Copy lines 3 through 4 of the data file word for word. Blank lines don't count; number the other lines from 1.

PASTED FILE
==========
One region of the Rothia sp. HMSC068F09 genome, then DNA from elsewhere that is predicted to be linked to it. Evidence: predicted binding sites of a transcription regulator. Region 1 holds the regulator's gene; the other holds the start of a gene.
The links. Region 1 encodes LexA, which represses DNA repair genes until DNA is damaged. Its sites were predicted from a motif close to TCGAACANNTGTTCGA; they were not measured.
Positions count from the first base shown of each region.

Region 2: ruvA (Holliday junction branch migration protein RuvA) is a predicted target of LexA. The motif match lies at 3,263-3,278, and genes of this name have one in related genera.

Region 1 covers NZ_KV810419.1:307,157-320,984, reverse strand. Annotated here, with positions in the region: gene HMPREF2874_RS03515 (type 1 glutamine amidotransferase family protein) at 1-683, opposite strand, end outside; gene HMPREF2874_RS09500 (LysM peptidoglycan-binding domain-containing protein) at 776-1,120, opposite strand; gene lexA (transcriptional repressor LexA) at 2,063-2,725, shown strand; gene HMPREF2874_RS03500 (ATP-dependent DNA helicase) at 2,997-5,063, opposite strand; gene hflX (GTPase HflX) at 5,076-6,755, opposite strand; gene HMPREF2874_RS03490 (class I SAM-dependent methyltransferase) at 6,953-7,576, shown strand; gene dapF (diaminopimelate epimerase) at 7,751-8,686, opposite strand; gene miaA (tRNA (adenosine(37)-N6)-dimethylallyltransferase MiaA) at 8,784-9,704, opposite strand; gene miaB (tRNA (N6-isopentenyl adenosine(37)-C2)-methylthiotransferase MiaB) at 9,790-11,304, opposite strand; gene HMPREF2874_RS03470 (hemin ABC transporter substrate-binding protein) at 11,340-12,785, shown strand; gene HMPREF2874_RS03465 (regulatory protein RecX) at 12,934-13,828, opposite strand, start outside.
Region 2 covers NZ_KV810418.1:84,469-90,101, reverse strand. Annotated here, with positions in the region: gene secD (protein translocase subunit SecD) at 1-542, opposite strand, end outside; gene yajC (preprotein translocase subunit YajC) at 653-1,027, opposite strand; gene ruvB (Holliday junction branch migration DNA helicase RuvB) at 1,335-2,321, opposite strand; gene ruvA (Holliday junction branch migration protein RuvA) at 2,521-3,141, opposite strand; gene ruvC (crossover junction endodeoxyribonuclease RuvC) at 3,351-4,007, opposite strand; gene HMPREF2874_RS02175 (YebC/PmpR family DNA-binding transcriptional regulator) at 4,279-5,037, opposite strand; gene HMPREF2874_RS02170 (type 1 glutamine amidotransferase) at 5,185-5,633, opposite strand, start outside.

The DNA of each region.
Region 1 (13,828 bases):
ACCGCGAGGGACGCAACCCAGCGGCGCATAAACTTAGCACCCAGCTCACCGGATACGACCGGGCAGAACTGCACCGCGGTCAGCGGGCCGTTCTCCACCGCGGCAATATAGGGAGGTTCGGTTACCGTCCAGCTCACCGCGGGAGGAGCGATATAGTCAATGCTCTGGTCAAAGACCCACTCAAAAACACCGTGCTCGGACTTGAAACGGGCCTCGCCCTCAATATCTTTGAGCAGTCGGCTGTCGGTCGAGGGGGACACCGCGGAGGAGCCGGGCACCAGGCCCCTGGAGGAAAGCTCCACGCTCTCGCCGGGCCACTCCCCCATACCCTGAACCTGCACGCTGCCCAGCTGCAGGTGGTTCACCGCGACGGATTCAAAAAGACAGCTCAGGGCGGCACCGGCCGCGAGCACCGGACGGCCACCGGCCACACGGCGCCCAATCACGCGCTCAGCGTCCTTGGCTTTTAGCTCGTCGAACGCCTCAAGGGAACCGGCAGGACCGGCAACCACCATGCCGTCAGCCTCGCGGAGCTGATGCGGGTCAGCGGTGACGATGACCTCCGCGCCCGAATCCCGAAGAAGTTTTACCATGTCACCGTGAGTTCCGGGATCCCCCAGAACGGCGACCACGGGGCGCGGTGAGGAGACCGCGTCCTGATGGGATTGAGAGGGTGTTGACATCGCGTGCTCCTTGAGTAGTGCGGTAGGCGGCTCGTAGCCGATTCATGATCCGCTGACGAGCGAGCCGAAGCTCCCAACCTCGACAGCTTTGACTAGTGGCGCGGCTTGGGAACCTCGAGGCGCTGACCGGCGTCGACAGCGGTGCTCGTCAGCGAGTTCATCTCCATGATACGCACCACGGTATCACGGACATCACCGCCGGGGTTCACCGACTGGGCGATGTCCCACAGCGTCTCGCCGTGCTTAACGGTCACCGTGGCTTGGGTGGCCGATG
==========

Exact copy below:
Positions count from the first base shown of each region.

Region 2: ruvA (Holliday junction branch migration protein RuvA) is a predicted target of LexA. The motif match lies at 3,263-3,278, and genes of this name have one in related genera.